Don Pedro, played by Michael Johnson, and Leonato, played by Kim Titus, were the old establishment generation of this play. Johnson’s Don Pedro is the commander of the military troop that visits the estate of the wealthy Leonato, father of Hero and uncle to Beatrice. In Don Pedro, Johnson created a strong military archetype who knows his place of command, but also feels his place as a guest in Leonato’s house. Even as Don Pedro is involved in the manipulation that gets Claudio and Hero together and the deception that gets Beatrice and Benedick to admit their love for each other, he is also caught up in the deception created by his brother, Don John, which makes Claudio think Hero betrayed him. Johnson played a wide set of reactions to all of these truth manipulations, while maintaining his stature as a leader of the military and friend to his soldiers.

Leonato, on the other hand, is the estate owner who hosts this band of military brothers and quickly approves of the marriage of his daughter, Hero, to Claudio. Kim Titus had the gravitas to create this character as both a respected leader of the community, but also a father who gave in to the vicious rumor and then disowned his own daughter, before finding out the truth and lamenting his guilt. His path through this story was a roller-coaster and Titus play through all these divergent emotions with sensitivity and believability.

One of the great advances Shakespeare gave theater was the large ensemble cast where the lowest ranking character conveys dialog important to the story. Much Ado is the same and the cast of this production was an ensemble of strong actors, anyone of whom might play lead characters anywhere, and in fact do. Numerous characters who are minor in their story social status, are very critical to telling the story in an interesting way. They gave Much Ado its flow and lots of its comedy, especially the deception scenes and arrest scenes where the truth of Don John comes out.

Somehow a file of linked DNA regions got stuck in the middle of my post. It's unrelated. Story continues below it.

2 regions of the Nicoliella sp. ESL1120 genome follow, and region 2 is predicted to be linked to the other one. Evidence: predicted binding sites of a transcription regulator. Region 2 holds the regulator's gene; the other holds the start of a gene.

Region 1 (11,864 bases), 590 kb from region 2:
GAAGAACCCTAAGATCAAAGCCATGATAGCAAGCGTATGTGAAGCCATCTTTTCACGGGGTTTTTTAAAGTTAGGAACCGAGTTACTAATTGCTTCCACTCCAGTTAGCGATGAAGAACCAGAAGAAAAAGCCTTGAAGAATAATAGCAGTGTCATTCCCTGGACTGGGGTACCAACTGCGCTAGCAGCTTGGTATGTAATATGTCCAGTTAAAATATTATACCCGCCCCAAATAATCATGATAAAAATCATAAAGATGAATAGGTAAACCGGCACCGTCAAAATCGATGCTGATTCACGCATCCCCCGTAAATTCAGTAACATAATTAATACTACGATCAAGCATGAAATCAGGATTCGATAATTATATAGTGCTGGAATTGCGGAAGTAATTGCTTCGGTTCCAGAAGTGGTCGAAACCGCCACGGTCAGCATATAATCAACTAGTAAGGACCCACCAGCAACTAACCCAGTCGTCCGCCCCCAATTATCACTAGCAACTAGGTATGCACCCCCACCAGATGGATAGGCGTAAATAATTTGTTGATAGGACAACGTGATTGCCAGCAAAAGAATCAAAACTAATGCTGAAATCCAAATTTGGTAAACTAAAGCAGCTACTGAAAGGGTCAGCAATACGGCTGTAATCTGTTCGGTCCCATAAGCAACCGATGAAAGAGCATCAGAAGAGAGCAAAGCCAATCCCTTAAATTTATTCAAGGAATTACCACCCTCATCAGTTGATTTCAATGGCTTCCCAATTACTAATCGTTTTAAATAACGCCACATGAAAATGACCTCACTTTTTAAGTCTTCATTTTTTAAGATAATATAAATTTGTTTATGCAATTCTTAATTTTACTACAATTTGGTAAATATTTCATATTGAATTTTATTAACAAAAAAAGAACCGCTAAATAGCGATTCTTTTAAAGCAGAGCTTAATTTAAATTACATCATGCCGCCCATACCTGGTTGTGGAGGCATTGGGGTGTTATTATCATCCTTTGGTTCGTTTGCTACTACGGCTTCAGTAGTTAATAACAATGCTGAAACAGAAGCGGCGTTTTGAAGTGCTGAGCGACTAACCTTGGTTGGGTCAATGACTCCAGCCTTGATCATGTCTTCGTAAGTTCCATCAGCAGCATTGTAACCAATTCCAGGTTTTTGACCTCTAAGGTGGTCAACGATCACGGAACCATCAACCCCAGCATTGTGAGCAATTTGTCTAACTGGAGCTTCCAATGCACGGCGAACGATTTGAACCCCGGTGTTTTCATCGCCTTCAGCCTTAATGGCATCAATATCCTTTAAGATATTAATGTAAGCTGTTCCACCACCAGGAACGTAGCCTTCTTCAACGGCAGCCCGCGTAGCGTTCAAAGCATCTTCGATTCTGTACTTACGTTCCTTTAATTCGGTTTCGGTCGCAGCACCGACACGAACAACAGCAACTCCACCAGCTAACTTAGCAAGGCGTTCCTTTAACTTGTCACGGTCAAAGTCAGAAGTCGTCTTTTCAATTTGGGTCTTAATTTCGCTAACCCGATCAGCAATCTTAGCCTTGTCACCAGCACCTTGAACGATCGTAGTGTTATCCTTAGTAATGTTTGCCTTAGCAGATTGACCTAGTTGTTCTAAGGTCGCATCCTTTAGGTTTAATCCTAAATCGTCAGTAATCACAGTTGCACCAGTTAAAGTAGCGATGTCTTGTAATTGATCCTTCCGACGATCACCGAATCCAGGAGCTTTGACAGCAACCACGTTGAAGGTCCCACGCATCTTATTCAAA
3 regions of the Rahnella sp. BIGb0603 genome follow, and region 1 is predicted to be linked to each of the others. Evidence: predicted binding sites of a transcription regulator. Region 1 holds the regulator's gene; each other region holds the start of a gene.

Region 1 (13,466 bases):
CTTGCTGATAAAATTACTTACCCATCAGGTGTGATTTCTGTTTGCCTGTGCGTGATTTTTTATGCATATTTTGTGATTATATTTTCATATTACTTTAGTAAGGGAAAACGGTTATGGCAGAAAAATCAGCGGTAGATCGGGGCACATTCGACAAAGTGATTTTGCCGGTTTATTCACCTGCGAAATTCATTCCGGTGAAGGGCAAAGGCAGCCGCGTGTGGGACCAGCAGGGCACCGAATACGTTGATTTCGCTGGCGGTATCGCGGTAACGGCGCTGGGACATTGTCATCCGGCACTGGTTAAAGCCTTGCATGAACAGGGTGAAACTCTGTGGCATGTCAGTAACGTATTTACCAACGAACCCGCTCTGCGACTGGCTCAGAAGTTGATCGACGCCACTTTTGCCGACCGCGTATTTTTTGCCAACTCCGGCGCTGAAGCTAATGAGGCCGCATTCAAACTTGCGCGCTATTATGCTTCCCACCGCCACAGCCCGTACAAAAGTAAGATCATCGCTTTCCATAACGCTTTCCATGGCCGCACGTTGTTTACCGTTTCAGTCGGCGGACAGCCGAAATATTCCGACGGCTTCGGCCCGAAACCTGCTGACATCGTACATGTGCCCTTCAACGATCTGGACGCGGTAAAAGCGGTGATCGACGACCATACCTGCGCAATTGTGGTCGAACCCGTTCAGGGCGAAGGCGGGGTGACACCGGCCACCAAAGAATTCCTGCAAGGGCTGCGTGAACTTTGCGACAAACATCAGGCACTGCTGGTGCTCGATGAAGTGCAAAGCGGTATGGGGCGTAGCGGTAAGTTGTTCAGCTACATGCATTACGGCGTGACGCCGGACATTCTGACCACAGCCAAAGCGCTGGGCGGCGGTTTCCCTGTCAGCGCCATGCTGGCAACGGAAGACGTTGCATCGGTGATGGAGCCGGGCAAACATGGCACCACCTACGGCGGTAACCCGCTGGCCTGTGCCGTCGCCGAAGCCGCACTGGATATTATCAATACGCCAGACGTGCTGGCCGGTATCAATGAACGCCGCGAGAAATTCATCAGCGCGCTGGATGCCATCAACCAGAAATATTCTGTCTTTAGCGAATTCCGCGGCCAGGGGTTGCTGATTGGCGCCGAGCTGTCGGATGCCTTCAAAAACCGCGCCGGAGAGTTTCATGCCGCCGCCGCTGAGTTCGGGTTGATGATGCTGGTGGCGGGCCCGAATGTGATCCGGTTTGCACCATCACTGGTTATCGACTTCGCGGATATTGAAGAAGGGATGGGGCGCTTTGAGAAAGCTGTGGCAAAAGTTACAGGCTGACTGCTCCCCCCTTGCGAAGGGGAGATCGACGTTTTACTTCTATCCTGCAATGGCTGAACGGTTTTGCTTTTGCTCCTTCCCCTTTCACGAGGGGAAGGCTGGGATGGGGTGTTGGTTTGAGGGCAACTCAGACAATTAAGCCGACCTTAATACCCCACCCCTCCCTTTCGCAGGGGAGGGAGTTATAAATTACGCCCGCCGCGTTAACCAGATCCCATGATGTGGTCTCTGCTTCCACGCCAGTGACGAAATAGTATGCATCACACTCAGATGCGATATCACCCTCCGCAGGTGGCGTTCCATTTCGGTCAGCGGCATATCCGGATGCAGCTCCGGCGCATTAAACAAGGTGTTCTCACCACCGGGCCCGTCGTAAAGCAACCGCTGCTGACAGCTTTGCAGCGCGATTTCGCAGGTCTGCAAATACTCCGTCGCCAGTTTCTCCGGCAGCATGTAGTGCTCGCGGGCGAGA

One unique feature of this SSG production came in the opening scene and later in a funeral scene. Director Lauren Morgan also played a character named Balthasar, who has a minor part in the story, but sings solos on two scenes, accompanied by guitarist Felecia Bertch. Composed by Christine Renee Hand Jones, these two pieces created a nice touch adding atmosphere to the story.

Much Ado About Nothing has so many levels that you can see this show multiple times and get different themes beyond the basic love stories sullied by deception and rumor. There is double and triple entendre, starting with the title, carnal innuendo (though SSG makes this PG rated), and themes about how people treat each other. In this day of “fake news,” perhaps there are parallels we all should consider, as well as people who perpetrate evil on innocents for their own political agenda. In any case, Stolen Shakespeare Guild makes Shakespeare accessible to all audiences and easily understandable. Together with Love’s Labour’s Lost, this festival is perfect entertainment for the season of love and valentine.

Stolen Shakespeare Guild
Fort Worth Community Arts Center in the Sanders Theatre
1300 Gendy St., Fort Worth, TX 76107

Runs through March 5th

Much Ado About Nothing: Friday, February 10, 2017 at 8:00PM
Much Ado About Nothing: Saturday, February 11, 2017 at 8:00PM
Much Ado About Nothing: Sunday, February 12, 2017 at 2:00PM
Much Ado About Nothing: Saturday, February 18, 2017 at 8:00PM
Much Ado About Nothing: Friday, February 24, 2017 at 8:00PM
Much Ado About Nothing: Sunday, February 26, 2017 at 2:00PM
Much Ado About Nothing: Saturday, March 4, 2017 at 8:00PM
Much Ado About Nothing: Sunday, March 5, 2017 at 2:00PM
SSG Festival Pricing: Evenings $18, Senior/Military/Student $16, Matinee $15
Double Feature Saturday, Feb 18 $25.00 (See both shows)
Double Feature Sunday, February 26 $20.00 (See both shows)

For information and tickets, go to or call Theatre Mania at 866-811-4111.